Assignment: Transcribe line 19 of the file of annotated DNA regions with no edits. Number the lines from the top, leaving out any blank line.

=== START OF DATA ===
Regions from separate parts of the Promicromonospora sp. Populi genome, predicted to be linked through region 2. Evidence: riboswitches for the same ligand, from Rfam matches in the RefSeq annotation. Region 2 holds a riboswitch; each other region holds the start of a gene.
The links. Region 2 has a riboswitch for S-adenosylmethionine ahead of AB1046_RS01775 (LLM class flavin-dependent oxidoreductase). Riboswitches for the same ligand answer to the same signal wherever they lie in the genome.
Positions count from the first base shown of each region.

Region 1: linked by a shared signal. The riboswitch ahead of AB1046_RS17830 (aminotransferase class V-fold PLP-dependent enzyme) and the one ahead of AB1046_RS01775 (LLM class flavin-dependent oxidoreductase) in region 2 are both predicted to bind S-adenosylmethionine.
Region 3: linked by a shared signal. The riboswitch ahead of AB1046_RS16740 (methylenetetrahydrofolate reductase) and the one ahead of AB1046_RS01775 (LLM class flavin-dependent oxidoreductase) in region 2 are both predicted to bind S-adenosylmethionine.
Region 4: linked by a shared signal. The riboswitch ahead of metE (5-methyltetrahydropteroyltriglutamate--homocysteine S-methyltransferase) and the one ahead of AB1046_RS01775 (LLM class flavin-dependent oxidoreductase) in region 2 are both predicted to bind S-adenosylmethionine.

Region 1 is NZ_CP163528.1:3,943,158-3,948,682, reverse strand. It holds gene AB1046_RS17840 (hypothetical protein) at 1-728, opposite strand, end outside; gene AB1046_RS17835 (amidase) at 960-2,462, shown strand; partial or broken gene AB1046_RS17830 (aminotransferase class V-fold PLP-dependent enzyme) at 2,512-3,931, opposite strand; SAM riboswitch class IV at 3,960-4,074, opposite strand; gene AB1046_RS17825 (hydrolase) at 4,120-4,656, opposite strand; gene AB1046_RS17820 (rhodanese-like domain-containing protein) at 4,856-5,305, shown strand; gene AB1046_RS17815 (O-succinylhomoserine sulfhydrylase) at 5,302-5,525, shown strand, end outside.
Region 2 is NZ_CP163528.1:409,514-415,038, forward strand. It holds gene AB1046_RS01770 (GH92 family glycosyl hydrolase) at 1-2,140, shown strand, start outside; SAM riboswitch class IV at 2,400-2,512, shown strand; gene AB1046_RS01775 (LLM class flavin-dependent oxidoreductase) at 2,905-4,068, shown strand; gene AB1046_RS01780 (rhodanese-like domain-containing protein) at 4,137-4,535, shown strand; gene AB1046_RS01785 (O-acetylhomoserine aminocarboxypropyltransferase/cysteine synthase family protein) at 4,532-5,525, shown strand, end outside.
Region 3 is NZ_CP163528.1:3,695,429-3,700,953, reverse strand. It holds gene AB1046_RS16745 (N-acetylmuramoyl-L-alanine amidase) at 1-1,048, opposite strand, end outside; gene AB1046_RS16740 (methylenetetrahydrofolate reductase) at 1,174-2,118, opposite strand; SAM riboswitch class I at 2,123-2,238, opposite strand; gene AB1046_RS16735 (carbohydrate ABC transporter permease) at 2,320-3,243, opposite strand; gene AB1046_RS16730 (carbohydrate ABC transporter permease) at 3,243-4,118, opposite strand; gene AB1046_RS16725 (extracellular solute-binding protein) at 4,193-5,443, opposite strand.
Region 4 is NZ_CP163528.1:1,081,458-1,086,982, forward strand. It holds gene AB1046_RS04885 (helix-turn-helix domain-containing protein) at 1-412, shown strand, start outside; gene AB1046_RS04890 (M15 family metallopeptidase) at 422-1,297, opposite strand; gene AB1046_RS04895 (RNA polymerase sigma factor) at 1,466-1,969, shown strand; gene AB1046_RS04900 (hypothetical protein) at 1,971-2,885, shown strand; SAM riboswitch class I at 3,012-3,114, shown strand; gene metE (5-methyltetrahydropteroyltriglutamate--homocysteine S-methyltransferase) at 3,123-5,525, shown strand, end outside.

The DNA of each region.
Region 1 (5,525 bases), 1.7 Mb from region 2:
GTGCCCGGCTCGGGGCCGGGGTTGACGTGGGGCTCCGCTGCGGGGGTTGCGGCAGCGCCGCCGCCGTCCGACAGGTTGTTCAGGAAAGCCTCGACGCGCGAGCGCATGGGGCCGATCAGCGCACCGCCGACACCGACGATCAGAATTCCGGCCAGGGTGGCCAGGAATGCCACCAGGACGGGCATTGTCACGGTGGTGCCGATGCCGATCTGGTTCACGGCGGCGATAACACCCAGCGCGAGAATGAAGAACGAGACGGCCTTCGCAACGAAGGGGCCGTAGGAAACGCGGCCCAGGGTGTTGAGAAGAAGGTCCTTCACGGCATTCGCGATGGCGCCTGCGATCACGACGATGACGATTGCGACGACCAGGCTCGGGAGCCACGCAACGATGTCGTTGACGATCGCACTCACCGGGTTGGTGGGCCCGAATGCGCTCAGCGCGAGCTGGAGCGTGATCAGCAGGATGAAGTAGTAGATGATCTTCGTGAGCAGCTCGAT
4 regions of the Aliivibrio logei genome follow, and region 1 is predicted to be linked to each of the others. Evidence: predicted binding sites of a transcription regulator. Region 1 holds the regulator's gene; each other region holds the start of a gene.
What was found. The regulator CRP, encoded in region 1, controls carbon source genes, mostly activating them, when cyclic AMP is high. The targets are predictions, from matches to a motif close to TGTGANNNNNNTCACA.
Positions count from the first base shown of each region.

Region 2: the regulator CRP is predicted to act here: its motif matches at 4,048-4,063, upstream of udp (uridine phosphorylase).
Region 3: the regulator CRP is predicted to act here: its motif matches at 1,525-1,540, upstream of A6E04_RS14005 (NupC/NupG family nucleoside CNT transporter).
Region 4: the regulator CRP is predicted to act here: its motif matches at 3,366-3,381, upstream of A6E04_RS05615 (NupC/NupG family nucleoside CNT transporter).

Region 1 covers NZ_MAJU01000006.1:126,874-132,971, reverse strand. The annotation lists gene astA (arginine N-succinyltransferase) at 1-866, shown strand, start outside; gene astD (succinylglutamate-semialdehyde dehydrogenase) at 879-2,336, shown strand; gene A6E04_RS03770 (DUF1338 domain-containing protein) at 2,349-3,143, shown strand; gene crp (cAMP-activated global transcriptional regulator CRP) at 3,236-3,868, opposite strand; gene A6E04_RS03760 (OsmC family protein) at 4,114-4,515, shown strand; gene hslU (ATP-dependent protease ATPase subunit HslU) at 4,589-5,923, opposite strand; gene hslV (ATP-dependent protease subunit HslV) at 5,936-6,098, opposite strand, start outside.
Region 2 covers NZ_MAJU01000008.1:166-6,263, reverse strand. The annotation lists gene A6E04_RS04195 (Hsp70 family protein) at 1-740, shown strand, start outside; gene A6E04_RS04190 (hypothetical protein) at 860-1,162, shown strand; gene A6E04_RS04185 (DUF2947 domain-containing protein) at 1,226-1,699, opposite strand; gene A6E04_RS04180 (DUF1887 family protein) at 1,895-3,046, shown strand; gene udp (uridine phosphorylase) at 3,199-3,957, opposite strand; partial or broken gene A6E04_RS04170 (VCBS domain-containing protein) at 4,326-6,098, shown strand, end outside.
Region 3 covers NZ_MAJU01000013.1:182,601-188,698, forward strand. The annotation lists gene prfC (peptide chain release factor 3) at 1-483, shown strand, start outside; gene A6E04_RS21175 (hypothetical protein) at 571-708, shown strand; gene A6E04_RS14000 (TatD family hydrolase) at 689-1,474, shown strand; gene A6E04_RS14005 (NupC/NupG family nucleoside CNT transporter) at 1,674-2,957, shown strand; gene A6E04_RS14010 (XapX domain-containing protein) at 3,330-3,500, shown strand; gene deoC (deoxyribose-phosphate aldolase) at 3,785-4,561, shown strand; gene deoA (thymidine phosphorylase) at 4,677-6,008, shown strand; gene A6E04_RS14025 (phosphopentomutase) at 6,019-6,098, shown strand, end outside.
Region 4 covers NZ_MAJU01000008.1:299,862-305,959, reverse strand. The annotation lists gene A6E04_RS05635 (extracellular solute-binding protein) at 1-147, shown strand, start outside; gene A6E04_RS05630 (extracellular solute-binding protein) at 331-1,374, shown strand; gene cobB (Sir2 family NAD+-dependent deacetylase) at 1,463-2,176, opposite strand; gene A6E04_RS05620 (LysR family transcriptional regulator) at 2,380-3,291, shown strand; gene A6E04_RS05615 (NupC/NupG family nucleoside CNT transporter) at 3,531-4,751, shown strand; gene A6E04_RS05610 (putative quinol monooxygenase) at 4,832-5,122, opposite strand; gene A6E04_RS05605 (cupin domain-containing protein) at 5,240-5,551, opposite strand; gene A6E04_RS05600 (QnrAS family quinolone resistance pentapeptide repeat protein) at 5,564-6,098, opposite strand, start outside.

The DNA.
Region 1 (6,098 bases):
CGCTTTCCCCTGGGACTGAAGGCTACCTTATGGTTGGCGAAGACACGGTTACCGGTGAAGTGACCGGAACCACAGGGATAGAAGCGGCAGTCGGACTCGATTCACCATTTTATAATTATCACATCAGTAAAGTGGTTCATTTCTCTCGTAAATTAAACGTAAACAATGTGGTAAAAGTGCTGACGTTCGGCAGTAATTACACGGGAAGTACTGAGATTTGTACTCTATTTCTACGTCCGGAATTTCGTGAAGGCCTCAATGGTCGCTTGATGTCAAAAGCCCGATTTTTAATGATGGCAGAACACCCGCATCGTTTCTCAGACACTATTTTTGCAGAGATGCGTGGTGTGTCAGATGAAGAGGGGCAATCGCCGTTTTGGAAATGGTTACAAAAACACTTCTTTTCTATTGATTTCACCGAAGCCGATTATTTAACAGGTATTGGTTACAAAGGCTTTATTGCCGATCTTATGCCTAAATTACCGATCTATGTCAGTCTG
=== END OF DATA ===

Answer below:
Region 4: the regulator CRP is predicted to act here: its motif matches at 3,366-3,381, upstream of A6E04_RS05615 (NupC/NupG family nucleoside CNT transporter).